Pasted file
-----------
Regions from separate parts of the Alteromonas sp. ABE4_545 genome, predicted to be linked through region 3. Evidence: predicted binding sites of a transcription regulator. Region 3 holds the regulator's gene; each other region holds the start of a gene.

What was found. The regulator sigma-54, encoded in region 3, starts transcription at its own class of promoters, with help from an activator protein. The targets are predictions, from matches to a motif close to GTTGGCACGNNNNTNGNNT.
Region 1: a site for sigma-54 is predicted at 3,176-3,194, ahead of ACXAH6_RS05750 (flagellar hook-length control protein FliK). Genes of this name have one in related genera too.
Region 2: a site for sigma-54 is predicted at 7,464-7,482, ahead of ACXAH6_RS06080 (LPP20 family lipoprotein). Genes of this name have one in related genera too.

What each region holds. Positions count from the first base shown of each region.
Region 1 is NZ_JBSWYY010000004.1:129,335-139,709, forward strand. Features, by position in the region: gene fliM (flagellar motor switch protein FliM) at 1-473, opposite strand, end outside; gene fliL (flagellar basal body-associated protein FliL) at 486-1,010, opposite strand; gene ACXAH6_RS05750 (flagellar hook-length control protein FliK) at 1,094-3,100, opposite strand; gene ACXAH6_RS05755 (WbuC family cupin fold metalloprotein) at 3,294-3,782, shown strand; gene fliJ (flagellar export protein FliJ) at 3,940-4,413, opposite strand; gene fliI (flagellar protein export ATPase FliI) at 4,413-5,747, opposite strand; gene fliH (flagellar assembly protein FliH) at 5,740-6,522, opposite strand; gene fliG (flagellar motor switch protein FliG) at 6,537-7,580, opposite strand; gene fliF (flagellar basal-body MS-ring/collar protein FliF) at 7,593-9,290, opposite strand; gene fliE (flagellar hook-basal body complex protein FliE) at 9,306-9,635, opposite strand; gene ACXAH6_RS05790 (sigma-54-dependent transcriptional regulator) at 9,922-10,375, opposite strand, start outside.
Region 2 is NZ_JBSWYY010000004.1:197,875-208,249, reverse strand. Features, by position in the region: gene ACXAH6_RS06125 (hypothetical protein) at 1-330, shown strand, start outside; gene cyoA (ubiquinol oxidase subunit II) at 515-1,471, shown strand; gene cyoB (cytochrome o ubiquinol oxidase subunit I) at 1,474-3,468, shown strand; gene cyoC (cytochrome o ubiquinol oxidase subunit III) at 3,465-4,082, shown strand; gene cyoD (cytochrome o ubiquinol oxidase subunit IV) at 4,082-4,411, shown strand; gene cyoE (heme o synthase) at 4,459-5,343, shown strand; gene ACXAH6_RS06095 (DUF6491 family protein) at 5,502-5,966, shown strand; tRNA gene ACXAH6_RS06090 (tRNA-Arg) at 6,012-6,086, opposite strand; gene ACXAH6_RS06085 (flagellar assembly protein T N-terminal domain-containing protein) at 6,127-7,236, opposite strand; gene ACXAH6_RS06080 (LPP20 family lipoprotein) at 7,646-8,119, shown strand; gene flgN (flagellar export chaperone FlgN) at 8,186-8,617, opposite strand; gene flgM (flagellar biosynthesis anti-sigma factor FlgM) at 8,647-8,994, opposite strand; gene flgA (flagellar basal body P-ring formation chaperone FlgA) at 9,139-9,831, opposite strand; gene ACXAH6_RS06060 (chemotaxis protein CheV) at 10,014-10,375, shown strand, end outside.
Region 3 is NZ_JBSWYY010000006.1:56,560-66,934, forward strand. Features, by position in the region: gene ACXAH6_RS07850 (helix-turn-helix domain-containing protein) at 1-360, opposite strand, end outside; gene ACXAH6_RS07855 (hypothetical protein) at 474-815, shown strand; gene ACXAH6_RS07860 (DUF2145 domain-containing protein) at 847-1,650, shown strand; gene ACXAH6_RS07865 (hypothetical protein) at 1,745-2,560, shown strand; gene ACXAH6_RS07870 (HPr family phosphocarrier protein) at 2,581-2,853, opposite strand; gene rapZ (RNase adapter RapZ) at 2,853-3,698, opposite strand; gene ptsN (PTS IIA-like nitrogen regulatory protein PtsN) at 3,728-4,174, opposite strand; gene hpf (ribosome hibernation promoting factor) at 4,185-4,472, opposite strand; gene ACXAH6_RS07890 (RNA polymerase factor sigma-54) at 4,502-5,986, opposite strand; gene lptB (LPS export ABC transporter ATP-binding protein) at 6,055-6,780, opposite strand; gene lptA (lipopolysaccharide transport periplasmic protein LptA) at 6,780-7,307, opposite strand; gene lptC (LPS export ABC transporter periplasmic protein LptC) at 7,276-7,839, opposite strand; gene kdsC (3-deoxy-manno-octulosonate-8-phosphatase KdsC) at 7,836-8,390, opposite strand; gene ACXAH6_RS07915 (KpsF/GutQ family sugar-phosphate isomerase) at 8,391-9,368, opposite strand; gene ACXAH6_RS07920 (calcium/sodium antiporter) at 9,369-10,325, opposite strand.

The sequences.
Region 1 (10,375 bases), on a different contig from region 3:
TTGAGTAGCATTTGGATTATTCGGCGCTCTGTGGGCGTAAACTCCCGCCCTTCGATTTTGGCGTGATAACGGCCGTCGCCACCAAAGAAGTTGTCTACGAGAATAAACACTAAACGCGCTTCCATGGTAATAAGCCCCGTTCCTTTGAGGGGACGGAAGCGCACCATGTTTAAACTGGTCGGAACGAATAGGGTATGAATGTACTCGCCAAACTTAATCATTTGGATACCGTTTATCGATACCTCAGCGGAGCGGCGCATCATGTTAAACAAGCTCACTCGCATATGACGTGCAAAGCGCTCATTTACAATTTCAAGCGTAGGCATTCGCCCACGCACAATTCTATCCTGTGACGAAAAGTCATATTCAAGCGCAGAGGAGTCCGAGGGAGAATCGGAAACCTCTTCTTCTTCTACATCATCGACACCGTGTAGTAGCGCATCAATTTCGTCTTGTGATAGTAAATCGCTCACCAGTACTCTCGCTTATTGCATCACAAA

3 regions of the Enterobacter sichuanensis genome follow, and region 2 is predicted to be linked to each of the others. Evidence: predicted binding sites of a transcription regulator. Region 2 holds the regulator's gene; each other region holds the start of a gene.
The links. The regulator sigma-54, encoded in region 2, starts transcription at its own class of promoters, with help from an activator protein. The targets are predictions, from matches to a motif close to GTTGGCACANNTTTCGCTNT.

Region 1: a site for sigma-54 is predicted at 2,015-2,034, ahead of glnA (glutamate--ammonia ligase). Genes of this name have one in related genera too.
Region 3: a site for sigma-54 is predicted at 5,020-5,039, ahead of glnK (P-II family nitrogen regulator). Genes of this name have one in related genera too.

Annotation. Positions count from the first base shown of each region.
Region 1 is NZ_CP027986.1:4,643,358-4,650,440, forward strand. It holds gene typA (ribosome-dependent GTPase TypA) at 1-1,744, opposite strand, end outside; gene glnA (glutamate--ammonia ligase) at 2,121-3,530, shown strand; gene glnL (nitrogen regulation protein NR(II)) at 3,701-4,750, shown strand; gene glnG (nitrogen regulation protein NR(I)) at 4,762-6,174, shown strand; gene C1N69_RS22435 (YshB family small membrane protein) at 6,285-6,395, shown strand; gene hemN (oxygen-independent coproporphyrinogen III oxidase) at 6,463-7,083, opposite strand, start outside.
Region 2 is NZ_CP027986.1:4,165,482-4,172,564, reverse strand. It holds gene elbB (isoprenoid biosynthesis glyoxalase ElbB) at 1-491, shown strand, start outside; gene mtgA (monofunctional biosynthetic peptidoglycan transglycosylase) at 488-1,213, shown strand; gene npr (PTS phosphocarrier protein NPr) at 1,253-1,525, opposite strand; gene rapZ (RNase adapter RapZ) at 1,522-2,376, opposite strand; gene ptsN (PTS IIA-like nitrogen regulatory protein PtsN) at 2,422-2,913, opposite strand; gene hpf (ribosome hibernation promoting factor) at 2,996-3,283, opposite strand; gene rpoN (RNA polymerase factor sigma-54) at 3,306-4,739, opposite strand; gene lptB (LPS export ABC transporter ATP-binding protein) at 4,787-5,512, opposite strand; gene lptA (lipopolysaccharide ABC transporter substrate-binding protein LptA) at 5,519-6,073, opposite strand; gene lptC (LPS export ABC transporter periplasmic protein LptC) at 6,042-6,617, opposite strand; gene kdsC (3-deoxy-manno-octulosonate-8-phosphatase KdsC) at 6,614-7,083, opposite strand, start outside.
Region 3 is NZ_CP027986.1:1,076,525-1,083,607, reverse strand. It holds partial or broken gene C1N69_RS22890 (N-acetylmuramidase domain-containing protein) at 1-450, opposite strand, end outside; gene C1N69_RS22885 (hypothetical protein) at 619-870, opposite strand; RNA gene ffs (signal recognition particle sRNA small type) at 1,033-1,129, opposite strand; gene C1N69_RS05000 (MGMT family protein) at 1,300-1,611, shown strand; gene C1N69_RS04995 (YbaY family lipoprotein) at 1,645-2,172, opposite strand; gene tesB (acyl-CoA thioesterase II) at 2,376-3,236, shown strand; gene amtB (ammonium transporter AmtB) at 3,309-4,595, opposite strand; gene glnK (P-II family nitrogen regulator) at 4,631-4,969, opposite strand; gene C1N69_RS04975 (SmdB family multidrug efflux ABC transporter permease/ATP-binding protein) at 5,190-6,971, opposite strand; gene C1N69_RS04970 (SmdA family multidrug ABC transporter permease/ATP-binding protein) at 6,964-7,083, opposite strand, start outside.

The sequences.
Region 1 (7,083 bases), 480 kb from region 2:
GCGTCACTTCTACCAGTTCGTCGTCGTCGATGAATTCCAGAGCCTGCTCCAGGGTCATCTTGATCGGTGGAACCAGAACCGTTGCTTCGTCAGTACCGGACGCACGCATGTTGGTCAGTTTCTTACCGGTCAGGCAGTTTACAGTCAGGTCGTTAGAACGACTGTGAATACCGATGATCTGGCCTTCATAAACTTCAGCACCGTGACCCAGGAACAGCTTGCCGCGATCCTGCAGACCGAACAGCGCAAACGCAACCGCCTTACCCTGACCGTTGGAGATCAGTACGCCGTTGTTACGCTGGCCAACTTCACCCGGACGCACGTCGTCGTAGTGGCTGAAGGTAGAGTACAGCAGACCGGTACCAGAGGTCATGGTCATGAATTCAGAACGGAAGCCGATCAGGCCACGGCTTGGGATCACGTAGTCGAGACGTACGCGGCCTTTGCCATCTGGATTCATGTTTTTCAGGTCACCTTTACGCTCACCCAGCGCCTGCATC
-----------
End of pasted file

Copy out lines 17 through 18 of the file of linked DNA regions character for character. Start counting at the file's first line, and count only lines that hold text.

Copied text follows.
Region 1 is NZ_CP027986.1:4,643,358-4,650,440, forward strand. It holds gene typA (ribosome-dependent GTPase TypA) at 1-1,744, opposite strand, end outside; gene glnA (glutamate--ammonia ligase) at 2,121-3,530, shown strand; gene glnL (nitrogen regulation protein NR(II)) at 3,701-4,750, shown strand; gene glnG (nitrogen regulation protein NR(I)) at 4,762-6,174, shown strand; gene C1N69_RS22435 (YshB family small membrane protein) at 6,285-6,395, shown strand; gene hemN (oxygen-independent coproporphyrinogen III oxidase) at 6,463-7,083, opposite strand, start outside.
Region 2 is NZ_CP027986.1:4,165,482-4,172,564, reverse strand. It holds gene elbB (isoprenoid biosynthesis glyoxalase ElbB) at 1-491, shown strand, start outside; gene mtgA (monofunctional biosynthetic peptidoglycan transglycosylase) at 488-1,213, shown strand; gene npr (PTS phosphocarrier protein NPr) at 1,253-1,525, opposite strand; gene rapZ (RNase adapter RapZ) at 1,522-2,376, opposite strand; gene ptsN (PTS IIA-like nitrogen regulatory protein PtsN) at 2,422-2,913, opposite strand; gene hpf (ribosome hibernation promoting factor) at 2,996-3,283, opposite strand; gene rpoN (RNA polymerase factor sigma-54) at 3,306-4,739, opposite strand; gene lptB (LPS export ABC transporter ATP-binding protein) at 4,787-5,512, opposite strand; gene lptA (lipopolysaccharide ABC transporter substrate-binding protein LptA) at 5,519-6,073, opposite strand; gene lptC (LPS export ABC transporter periplasmic protein LptC) at 6,042-6,617, opposite strand; gene kdsC (3-deoxy-manno-octulosonate-8-phosphatase KdsC) at 6,614-7,083, opposite strand, start outside.